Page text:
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A good read

Leopold’s ‘Almanac’ still stacks up well in new edition

David Horst

Aldo Leopold's shack©DNR FILESAldo Leopold's weathered shack and surrounding land in Baraboo served as his writing inspiration.

All of the books in the tallest stack in my bookcase have a single name in common: Aldo Leopold.

Some were written by him, others about him. The seminal biography of Leopold by Curt Meine is there. So are some pretty technical tomes on managing wildlife.

A greater number than most people would think prudent are various editions of  “A Sand County Almanac,” Leopold’s conservation classic first published in 1949. Recently, that stack got just a little taller with the addition of a special Earth Day 50th anniversary version available through the Aldo Leopold Foundation in Baraboo.

Leopold’s essays combine a deep and searching knowledge of the workings of nature with a poetic and endearing writing style. This is the one book everyone who cares about and seeks to understand nature should have in their own bookcase.

If you are from Wisconsin and like the outdoors, you are remiss if you don’t have it. The 2020 edition is your chance. “A Sand County Almanac” is a book to be read — to savor, really — many times.

Read “Thinking Like a Mountain,” a moving description from a wolf hunt participated in by Leopold. We can imagine the moment he watched the “green fire” drain from the mother wolf as being the spark that led to his understanding of our place in all of this — the land ethic.

This book is the perfect read following the 50th anniversary of Earth Day earlier this year.


For me, the “Almanac” plays like something resembling a “best of” reel. The descriptions in Leopold’s essays linger in the back of my mind and come forward when a relevant situation presents itself.

Cutting firewood, my mind shouts, “Rest, cried the chief sawyer,” as “Good Oak” is conjured up from my memory.  The brilliant concept of this essay is a saw cutting through natural history one tree growth ring at a time, with Leopold’s knowledge able to fill in the events of those life rings.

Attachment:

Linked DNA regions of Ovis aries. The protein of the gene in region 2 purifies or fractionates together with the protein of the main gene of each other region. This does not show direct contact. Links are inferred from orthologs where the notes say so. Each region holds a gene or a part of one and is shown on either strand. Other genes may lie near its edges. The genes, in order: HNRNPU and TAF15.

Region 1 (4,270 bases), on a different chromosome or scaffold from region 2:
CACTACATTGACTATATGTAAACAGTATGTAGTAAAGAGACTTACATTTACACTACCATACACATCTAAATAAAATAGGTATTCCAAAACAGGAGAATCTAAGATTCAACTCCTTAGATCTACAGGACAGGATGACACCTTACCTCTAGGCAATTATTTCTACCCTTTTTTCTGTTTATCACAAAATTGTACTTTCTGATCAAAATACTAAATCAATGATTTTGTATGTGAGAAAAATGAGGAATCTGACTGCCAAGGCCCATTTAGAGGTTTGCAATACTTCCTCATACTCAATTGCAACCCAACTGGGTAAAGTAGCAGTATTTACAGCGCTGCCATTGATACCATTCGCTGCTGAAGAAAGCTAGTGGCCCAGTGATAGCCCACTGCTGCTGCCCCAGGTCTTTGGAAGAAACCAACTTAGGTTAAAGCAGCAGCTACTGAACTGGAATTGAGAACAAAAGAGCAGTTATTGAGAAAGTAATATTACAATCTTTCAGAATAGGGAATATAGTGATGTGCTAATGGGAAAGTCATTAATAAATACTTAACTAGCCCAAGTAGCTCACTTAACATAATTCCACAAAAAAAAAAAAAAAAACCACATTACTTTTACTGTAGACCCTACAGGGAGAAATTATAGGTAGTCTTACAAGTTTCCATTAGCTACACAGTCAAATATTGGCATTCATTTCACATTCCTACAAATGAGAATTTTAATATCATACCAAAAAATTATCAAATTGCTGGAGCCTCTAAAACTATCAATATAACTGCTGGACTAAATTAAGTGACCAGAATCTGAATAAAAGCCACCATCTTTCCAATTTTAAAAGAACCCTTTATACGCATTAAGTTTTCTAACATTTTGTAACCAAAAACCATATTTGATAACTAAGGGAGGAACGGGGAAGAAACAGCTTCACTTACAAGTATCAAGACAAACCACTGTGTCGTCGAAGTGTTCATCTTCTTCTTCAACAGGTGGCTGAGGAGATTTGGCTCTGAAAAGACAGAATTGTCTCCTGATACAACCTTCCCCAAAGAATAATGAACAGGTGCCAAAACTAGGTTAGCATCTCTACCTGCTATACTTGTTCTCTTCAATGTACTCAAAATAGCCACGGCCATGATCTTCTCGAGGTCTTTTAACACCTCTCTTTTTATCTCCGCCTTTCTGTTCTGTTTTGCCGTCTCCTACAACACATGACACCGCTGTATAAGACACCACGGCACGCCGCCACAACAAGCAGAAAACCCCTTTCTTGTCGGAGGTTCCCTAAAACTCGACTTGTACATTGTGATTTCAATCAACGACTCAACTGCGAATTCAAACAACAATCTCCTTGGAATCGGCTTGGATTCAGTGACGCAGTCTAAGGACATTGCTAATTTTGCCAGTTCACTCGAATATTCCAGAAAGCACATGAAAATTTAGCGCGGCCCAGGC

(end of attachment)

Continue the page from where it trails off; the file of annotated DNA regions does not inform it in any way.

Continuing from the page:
Last spring, when a combination of snow melt and heavy rains pushed our little creek barely over the driveway, my mind filled with visions of  “Come High Water.” Leopold’s clearly jubilant essay retells how the rising Wisconsin River prevented him from leaving The Shack, his Baraboo retreat on the river, to return to teaching at UW-Madison.

Standing in our yard and hearing the honking of geese, the gargling of tundra swans or the squawk of sandhill cranes, I listen and then have to grab the “Almanac” to read “The Geese Return.” I am warned once again by Leopold not to be like the educated woman who had never noticed the
V-shapes of geese passing over her head twice a year.

Each of his stories is my favorite, all for different reasons. More than 70 years after it was first published, “A Sand County Almanac” is worth having, still serving us with its wisdom.

You need this book, or you need it again.

David Horst is a former nature columnist who now does environmental grantmaking for a Fox Valley nonprofit.

Published posthumously a year after Aldo Leopold’s death in 1948, “A Sand County Almanac” achieved prominence around the first Earth Day in 1970 and has enjoyed enduring success, selling several million copies and translated into 14 languages. Through science, history and humor, Leopold uses “A Sand County Almanac” and its call for a land ethic to communicate the true connection between people and the natural world. Reborn for Earth Day at 50, the 2020 edition of this timeless writing greets a new generation of readers with an introduction by author and conservationist Barbara Kingsolver. Find a copy, $15.95, through the Aldo Leopold Foundation [EXIT DNR] website.